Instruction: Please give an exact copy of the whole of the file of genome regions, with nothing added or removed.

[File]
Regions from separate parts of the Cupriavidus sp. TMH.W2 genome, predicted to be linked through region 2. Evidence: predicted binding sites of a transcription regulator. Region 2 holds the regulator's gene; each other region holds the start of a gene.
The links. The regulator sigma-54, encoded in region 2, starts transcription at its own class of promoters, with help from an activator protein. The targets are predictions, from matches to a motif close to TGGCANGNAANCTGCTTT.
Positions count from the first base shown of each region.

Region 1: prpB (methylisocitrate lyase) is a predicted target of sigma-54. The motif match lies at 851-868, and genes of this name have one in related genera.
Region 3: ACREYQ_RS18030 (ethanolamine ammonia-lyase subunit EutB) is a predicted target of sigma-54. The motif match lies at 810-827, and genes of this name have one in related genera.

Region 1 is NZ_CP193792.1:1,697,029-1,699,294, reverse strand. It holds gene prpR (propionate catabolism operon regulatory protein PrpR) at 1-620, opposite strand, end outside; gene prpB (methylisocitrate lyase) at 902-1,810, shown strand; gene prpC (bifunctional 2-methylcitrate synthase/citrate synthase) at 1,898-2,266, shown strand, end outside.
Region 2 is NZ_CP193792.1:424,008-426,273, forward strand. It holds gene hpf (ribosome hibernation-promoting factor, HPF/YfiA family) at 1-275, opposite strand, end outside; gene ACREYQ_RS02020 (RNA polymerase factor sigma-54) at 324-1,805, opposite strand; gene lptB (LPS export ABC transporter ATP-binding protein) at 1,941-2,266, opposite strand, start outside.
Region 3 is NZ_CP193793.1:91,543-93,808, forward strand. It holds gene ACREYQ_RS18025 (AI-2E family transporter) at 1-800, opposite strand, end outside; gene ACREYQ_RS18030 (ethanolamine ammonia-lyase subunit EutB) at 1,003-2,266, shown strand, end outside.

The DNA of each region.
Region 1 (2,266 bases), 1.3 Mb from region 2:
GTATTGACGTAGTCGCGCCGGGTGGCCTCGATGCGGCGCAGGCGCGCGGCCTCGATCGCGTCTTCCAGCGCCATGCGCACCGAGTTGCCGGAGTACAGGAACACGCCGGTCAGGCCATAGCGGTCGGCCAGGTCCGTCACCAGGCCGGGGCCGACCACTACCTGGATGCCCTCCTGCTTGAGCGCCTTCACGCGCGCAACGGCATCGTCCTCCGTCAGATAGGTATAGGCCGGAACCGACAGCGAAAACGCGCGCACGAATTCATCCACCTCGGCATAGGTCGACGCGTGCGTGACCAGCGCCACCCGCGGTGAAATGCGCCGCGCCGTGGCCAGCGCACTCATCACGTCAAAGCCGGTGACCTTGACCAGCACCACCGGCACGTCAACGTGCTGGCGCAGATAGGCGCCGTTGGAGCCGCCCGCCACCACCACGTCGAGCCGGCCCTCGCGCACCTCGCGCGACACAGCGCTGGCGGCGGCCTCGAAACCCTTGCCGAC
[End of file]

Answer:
Regions from separate parts of the Cupriavidus sp. TMH.W2 genome, predicted to be linked through region 2. Evidence: predicted binding sites of a transcription regulator. Region 2 holds the regulator's gene; each other region holds the start of a gene.
The links. The regulator sigma-54, encoded in region 2, starts transcription at its own class of promoters, with help from an activator protein. The targets are predictions, from matches to a motif close to TGGCANGNAANCTGCTTT.
Positions count from the first base shown of each region.

Region 1: prpB (methylisocitrate lyase) is a predicted target of sigma-54. The motif match lies at 851-868, and genes of this name have one in related genera.
Region 3: ACREYQ_RS18030 (ethanolamine ammonia-lyase subunit EutB) is a predicted target of sigma-54. The motif match lies at 810-827, and genes of this name have one in related genera.

Region 1 is NZ_CP193792.1:1,697,029-1,699,294, reverse strand. It holds gene prpR (propionate catabolism operon regulatory protein PrpR) at 1-620, opposite strand, end outside; gene prpB (methylisocitrate lyase) at 902-1,810, shown strand; gene prpC (bifunctional 2-methylcitrate synthase/citrate synthase) at 1,898-2,266, shown strand, end outside.
Region 2 is NZ_CP193792.1:424,008-426,273, forward strand. It holds gene hpf (ribosome hibernation-promoting factor, HPF/YfiA family) at 1-275, opposite strand, end outside; gene ACREYQ_RS02020 (RNA polymerase factor sigma-54) at 324-1,805, opposite strand; gene lptB (LPS export ABC transporter ATP-binding protein) at 1,941-2,266, opposite strand, start outside.
Region 3 is NZ_CP193793.1:91,543-93,808, forward strand. It holds gene ACREYQ_RS18025 (AI-2E family transporter) at 1-800, opposite strand, end outside; gene ACREYQ_RS18030 (ethanolamine ammonia-lyase subunit EutB) at 1,003-2,266, shown strand, end outside.

The DNA of each region.
Region 1 (2,266 bases), 1.3 Mb from region 2:
GTATTGACGTAGTCGCGCCGGGTGGCCTCGATGCGGCGCAGGCGCGCGGCCTCGATCGCGTCTTCCAGCGCCATGCGCACCGAGTTGCCGGAGTACAGGAACACGCCGGTCAGGCCATAGCGGTCGGCCAGGTCCGTCACCAGGCCGGGGCCGACCACTACCTGGATGCCCTCCTGCTTGAGCGCCTTCACGCGCGCAACGGCATCGTCCTCCGTCAGATAGGTATAGGCCGGAACCGACAGCGAAAACGCGCGCACGAATTCATCCACCTCGGCATAGGTCGACGCGTGCGTGACCAGCGCCACCCGCGGTGAAATGCGCCGCGCCGTGGCCAGCGCACTCATCACGTCAAAGCCGGTGACCTTGACCAGCACCACCGGCACGTCAACGTGCTGGCGCAGATAGGCGCCGTTGGAGCCGCCCGCCACCACCACGTCGAGCCGGCCCTCGCGCACCTCGCGCGACACAGCGCTGGCGGCGGCCTCGAAACCCTTGCCGAC